Even some U.S. conservatives seem to understand the outrage, at least when it comes to their own turf. In response to the growing use of unmanned aerial vehicles by U.S. police forces, the prominent neoconservative Charles Krauthammer confessed to "going ACLU" and called for a ban on drones in U.S. air space. Closer to the tea party fringe, Fox News commentator Andrew Napolitano predicted that "The first American patriot that shoots down one of these drones that comes too close to his children in his backyard will be an American hero."
Surely there is a growing pool of such aspiring heroes in Yemen, Pakistan, Somalia, and even the Philippines now too - new conscripts eager to redress the iniquities of the "just war" being waged by the president and his advisers.
North Africa in Turmoil
The toxicity of the drone war, then, cannot be confined to a vacuum in the West Wing, no matter how much consideration the president and his priestly advisers may give to its execution. But on other matters, too, the Obama administration has executed supposedly unique responses to special circumstances that in reality set treacherous precedents and trigger unintended consequences.
Foremost perhaps was the war in Libya, for which the administration was never able to offer compelling evidence of a manifest U.S. interest. Instead, President Obama cited an international mandate to protect Libyan civilians from the late Muammar Gaddafi's resurgent crackdown on the country's rebel forces. "The United States should not - and cannot - intervene every time there is a crisis somewhere in the world," Obama said in a radio address. But "when the international community is prepared to come together to save many thousands of lives, then it's in our national interest to act." However, this mandate was rapidly exceeded as Obama and NATO leaders made clear their intention to remove Gaddafi from power, in effect enlisting NATO as the Libyan rebels' air force and turning it from peacekeeper to combatant.
Reasonable people may differ on the worthiness of this goal, but the Obama administration pursued it by both abusing a UN mandate to protect Libyan civilians and by completely bypassing the U.S. Congress, ostensibly the only body empowered by the U.S. constitution to declare war. Although such formal declarations of war long ago became quaint in Washington, the president demurred even on the nominal step of seeking the congressional authorization required by the 1973 War Powers Act - insisting bizarrely that the country was not "at war" with the government it was seeking to remove by force but was rather engaging in "kinetic military action." It was as though the government had swept aside one of the last remaining legislative checks on the use of force with the argument that "it's not purple; it's really more of a mauve."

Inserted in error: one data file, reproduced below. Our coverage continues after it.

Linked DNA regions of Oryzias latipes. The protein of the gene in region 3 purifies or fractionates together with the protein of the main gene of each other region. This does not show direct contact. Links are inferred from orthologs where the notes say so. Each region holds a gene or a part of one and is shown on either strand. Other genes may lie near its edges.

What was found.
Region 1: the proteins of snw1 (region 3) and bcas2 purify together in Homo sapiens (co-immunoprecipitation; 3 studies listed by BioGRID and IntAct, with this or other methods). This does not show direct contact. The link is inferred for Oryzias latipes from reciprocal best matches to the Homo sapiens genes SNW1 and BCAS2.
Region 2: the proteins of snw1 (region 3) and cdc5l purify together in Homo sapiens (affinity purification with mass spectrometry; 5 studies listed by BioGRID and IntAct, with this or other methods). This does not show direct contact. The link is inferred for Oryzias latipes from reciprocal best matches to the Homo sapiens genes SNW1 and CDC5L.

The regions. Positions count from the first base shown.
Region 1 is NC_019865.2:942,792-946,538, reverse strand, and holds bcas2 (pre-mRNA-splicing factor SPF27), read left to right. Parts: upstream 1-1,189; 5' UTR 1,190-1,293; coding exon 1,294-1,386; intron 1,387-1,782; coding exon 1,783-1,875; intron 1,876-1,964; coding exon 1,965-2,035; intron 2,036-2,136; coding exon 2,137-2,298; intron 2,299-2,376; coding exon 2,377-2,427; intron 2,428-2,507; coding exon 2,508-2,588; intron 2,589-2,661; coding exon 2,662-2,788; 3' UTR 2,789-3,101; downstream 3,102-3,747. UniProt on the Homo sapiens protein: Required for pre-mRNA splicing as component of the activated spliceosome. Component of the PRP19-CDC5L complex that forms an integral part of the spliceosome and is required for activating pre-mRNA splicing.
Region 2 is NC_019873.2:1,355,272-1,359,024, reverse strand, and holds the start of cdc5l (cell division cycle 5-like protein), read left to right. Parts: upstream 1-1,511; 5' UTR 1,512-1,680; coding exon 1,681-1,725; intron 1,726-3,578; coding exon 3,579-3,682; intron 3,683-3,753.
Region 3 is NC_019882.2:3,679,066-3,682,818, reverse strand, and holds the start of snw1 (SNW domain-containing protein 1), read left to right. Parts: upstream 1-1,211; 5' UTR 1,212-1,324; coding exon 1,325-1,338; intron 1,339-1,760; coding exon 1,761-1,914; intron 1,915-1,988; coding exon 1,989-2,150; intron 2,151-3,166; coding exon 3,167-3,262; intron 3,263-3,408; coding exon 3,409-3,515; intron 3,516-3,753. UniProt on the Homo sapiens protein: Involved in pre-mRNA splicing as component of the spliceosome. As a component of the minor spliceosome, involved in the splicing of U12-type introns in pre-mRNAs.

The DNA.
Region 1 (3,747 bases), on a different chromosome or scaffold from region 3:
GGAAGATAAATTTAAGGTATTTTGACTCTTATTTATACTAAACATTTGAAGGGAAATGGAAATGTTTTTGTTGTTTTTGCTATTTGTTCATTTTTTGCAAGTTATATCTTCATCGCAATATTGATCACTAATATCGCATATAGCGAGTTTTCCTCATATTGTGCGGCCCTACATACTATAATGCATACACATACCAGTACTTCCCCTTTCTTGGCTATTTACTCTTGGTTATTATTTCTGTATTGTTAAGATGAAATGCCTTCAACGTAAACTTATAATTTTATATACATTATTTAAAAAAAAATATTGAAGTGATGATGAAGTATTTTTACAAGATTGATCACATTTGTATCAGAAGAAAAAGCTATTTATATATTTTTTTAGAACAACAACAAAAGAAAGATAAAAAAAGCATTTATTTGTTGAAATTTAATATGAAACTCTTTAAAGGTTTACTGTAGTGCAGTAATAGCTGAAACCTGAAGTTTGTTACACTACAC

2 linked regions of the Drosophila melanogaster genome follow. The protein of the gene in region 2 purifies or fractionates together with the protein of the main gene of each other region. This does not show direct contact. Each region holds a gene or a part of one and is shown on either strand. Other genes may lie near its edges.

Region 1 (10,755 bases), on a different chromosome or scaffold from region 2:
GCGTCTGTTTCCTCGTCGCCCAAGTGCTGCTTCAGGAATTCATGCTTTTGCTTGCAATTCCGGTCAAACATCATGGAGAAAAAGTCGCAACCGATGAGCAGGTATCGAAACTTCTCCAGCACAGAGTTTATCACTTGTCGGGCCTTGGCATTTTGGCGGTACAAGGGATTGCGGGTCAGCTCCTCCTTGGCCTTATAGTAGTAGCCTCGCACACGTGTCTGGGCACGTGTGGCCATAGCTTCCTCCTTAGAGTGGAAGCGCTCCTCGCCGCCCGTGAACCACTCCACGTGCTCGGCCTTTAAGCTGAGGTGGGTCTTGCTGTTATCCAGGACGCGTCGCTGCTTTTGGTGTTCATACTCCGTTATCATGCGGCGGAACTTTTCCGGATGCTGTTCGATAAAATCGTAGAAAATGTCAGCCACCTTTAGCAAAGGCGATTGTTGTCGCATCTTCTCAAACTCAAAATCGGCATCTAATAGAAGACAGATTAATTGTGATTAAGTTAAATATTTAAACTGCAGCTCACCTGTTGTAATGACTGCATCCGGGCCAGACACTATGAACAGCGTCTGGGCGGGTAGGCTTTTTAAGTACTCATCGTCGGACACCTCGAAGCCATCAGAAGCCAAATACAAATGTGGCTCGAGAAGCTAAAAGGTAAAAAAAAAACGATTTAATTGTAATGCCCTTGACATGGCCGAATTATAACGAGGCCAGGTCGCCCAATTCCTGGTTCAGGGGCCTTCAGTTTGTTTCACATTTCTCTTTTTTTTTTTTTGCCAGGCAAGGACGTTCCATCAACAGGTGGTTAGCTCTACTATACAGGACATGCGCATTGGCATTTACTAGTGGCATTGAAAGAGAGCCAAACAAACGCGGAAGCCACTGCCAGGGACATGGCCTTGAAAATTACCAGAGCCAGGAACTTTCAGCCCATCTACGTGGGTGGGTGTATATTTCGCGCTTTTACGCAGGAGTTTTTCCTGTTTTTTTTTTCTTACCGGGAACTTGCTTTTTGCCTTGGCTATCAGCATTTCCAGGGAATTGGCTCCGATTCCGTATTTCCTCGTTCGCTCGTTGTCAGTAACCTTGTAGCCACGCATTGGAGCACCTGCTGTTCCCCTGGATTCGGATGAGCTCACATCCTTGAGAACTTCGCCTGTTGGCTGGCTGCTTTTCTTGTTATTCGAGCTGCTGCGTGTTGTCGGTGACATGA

For Libyans the result has been a country where Gaddafi is gone but in which militias run rampant and human rights abuses are as commonplace as ever - a situation that some administration supporters like the progressive blogger Juan Cole, who once wrote scathingly about the disintegration of Iraq, have found themselves in the unfortunate position of defending.
Meanwhile in Mali, to Libya's southwest, ethnic Toureg separatists launched a powerful new assault on the Malian army with an array of heavy weapons smuggled out of the chaos in Libya, leading indirectly to a military coup in what had been a paragon of democracy in northwest Africa. As secular Tuareg leaders have found themselves increasingly sidelined by Islamist militants in Mali's vast Saharan expanse, some commentators have even wondered whether the previously democratic Mali could become "the next Afghanistan," a new haven for globally minded Islamist militants.
Perhaps the holy warriors there will prove fitting rivals for the president and his flock.
A Poisoned Discourse
What the Obama administration's approach to Libya shares with the drone war, ultimately, is the lack of transparency the White House has brought to each. While singing high-minded paeans to human rights and the national interest, the administration has actually sidelined the mechanisms intended to preserve both. Each case has set dangerous precedents that are likely to be abused by future governments, and neither seems to have made the world safer.
Of course, you wouldn't necessarily know this from the behavior of Washington's usual partisans. Although a small number of congressional progressives have begun to grumble about the administration's targeted killing program, mainstream Democratic groups like the Center for American Progress have all but endorsed the drone war, and the Libya fiasco has been reduced to a talking point about taking out Gaddafi. Republicans, meanwhile, have worried less about the proprieties of the drone war and more about whether Mitt Romney would have killed Osama bin Laden. Outside the neoconservative fringe (which wholeheartedly supported the mission in Libya, and then some), the Republican Party's feeble response to the war in Libya was largely muddled, disingenuous, and occasionally self-contradictory.
Indeed, writes the Atlantic's Conor Friedersdorf, instead of taking stock of the Obama administration's actual record on foreign policy this election year, Washington's partisans have mostly "decided to argue about whether the president went on an apology tour, whether he thinks America is exceptional, and whether he leads from in front or behind. It's depressing."
With an ongoing and ever-expanding drone war - as well as looming standoffs in Iran, Syria, and the South China Sea - much remains at stake in the foreign policy decisions of coming years. And yet the Obama administration seems loathe to acknowledge any authority but its own in making them, a problem that the American political classes have devoted little to no energy to addressing.
"If angels were to govern men," James Madison famously mused in Federalist No. 51, "neither external nor internal controls on government would be necessary." But even "priests" are men, as are even the most dutiful students of Aquinas. And when it comes to those decisions that take lives on behalf of the American people, "moral rectitude" is no substitute for transparency.
Certo is an editorial assistant with the Institute for Policy Studies. This article was originally published by Foreign Policy in Focus under a Creative Commons Attribution 3.0 United States License.